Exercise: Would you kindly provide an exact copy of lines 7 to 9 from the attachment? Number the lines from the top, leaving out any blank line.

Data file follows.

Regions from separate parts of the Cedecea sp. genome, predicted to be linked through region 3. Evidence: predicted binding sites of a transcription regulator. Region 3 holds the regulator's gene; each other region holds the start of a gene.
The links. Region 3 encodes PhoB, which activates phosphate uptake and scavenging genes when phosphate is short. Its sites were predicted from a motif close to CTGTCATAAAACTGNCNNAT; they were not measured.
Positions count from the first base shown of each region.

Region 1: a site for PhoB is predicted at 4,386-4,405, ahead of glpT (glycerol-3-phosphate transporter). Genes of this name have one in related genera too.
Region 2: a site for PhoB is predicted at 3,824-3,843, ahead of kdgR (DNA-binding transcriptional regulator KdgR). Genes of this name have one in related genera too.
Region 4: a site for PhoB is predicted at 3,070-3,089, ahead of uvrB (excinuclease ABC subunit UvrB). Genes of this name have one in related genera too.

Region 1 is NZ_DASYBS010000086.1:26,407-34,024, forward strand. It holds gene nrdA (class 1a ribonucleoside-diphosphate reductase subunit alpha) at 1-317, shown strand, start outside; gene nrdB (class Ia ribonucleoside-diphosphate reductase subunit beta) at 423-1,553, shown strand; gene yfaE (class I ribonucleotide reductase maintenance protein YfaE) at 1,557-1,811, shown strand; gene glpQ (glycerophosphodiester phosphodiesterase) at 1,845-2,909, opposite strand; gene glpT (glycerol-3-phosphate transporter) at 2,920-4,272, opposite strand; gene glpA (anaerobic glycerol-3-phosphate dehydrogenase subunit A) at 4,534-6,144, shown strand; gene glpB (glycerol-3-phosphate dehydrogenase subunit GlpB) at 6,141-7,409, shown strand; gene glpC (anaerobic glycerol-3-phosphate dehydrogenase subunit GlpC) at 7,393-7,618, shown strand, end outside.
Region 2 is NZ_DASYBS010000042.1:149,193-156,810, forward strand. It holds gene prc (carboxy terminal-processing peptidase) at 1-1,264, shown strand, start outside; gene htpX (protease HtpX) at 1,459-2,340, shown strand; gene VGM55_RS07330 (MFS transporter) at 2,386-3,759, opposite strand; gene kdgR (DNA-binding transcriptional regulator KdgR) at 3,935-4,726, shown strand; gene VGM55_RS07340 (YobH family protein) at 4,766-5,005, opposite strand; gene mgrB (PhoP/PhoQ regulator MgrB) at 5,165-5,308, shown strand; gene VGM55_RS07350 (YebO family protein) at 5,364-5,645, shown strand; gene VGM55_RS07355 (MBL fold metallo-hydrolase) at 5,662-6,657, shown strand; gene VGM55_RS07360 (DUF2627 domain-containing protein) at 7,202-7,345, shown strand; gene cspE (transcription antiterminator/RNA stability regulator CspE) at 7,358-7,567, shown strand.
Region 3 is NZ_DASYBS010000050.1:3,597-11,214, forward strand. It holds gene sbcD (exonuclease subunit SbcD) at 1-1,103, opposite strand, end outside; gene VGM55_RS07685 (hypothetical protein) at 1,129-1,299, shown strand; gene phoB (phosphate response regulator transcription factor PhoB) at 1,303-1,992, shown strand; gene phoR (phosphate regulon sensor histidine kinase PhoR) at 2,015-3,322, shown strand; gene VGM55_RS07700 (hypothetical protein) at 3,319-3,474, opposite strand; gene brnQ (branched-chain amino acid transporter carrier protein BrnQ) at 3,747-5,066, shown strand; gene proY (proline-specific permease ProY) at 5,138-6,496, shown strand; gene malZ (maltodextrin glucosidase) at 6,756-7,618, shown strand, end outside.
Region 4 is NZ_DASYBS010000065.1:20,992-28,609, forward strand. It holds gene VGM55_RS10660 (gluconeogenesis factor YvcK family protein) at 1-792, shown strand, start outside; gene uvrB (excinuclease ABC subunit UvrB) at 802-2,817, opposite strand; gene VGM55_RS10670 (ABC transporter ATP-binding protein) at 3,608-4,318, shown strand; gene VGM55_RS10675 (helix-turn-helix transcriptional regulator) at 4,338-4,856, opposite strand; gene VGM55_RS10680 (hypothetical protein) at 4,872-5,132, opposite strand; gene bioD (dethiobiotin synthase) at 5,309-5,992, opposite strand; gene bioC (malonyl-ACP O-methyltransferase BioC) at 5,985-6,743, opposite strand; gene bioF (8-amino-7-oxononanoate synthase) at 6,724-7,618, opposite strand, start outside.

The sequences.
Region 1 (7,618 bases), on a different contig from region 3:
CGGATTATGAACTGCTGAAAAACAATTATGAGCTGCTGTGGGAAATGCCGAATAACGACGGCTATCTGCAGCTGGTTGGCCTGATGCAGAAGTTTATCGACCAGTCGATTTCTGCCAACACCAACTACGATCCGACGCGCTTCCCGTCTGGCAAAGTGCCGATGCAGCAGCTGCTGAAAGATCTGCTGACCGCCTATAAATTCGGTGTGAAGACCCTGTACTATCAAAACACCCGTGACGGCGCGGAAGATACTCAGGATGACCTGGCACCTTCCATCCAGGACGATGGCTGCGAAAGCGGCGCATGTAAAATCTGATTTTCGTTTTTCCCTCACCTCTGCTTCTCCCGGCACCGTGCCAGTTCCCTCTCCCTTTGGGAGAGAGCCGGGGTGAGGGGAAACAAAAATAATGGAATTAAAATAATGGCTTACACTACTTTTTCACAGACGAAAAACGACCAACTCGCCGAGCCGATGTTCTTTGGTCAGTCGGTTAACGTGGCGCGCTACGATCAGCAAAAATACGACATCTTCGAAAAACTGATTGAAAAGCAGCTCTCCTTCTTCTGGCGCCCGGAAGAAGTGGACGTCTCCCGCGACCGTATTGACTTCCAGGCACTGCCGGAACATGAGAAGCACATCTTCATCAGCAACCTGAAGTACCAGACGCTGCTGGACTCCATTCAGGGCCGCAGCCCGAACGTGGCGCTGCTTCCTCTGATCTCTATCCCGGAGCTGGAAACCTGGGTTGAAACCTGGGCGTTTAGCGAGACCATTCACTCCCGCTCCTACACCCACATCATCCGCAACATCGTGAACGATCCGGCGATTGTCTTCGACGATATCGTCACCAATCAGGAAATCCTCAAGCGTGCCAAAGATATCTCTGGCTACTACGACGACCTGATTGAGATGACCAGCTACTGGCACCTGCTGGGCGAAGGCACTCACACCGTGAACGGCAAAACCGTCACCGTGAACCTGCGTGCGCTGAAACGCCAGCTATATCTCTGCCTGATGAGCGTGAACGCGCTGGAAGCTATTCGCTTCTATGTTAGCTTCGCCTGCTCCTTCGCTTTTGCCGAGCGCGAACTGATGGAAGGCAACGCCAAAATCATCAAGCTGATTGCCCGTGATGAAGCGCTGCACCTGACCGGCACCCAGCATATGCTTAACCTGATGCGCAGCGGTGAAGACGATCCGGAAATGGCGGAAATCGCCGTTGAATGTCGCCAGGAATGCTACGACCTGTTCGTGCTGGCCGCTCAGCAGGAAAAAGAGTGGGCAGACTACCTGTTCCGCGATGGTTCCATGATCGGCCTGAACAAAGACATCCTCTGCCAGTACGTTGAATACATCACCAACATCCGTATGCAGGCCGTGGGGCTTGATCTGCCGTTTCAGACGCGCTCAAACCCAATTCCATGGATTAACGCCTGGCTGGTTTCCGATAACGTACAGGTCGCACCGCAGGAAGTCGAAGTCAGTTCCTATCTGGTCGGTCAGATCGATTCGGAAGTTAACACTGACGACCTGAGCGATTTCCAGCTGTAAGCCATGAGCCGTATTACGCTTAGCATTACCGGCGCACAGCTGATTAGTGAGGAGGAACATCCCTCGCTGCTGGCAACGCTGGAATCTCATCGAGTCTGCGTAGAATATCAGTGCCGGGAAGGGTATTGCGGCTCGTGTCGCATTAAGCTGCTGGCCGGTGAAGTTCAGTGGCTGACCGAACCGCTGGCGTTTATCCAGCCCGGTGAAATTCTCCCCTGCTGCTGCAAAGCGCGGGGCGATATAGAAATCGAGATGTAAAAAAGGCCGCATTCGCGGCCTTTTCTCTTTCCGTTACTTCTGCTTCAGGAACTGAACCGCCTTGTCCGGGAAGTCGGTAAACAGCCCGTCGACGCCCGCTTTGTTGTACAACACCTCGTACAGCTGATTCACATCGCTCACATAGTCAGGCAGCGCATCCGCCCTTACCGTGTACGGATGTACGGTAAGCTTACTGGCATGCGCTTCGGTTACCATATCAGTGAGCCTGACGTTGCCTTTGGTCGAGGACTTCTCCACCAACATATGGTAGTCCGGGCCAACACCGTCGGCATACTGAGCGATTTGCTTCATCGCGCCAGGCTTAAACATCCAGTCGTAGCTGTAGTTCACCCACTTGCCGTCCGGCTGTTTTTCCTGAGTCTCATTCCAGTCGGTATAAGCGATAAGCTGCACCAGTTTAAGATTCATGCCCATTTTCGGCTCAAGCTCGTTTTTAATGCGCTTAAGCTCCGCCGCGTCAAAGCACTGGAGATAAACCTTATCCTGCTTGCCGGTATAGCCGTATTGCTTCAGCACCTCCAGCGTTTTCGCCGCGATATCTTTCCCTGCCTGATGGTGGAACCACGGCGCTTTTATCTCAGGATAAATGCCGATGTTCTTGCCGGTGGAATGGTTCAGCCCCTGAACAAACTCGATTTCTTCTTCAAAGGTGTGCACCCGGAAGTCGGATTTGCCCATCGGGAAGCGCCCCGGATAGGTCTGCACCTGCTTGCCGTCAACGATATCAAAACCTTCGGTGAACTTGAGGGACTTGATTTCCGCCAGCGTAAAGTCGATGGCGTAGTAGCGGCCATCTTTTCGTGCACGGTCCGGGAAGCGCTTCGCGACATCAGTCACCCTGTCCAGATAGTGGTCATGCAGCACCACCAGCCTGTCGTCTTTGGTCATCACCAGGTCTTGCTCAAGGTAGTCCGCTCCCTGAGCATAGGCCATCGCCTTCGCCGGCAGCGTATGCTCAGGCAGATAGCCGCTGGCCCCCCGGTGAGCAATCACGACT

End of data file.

Region 1 is NZ_DASYBS010000086.1:26,407-34,024, forward strand. It holds gene nrdA (class 1a ribonucleoside-diphosphate reductase subunit alpha) at 1-317, shown strand, start outside; gene nrdB (class Ia ribonucleoside-diphosphate reductase subunit beta) at 423-1,553, shown strand; gene yfaE (class I ribonucleotide reductase maintenance protein YfaE) at 1,557-1,811, shown strand; gene glpQ (glycerophosphodiester phosphodiesterase) at 1,845-2,909, opposite strand; gene glpT (glycerol-3-phosphate transporter) at 2,920-4,272, opposite strand; gene glpA (anaerobic glycerol-3-phosphate dehydrogenase subunit A) at 4,534-6,144, shown strand; gene glpB (glycerol-3-phosphate dehydrogenase subunit GlpB) at 6,141-7,409, shown strand; gene glpC (anaerobic glycerol-3-phosphate dehydrogenase subunit GlpC) at 7,393-7,618, shown strand, end outside.
Region 2 is NZ_DASYBS010000042.1:149,193-156,810, forward strand. It holds gene prc (carboxy terminal-processing peptidase) at 1-1,264, shown strand, start outside; gene htpX (protease HtpX) at 1,459-2,340, shown strand; gene VGM55_RS07330 (MFS transporter) at 2,386-3,759, opposite strand; gene kdgR (DNA-binding transcriptional regulator KdgR) at 3,935-4,726, shown strand; gene VGM55_RS07340 (YobH family protein) at 4,766-5,005, opposite strand; gene mgrB (PhoP/PhoQ regulator MgrB) at 5,165-5,308, shown strand; gene VGM55_RS07350 (YebO family protein) at 5,364-5,645, shown strand; gene VGM55_RS07355 (MBL fold metallo-hydrolase) at 5,662-6,657, shown strand; gene VGM55_RS07360 (DUF2627 domain-containing protein) at 7,202-7,345, shown strand; gene cspE (transcription antiterminator/RNA stability regulator CspE) at 7,358-7,567, shown strand.
Region 3 is NZ_DASYBS010000050.1:3,597-11,214, forward strand. It holds gene sbcD (exonuclease subunit SbcD) at 1-1,103, opposite strand, end outside; gene VGM55_RS07685 (hypothetical protein) at 1,129-1,299, shown strand; gene phoB (phosphate response regulator transcription factor PhoB) at 1,303-1,992, shown strand; gene phoR (phosphate regulon sensor histidine kinase PhoR) at 2,015-3,322, shown strand; gene VGM55_RS07700 (hypothetical protein) at 3,319-3,474, opposite strand; gene brnQ (branched-chain amino acid transporter carrier protein BrnQ) at 3,747-5,066, shown strand; gene proY (proline-specific permease ProY) at 5,138-6,496, shown strand; gene malZ (maltodextrin glucosidase) at 6,756-7,618, shown strand, end outside.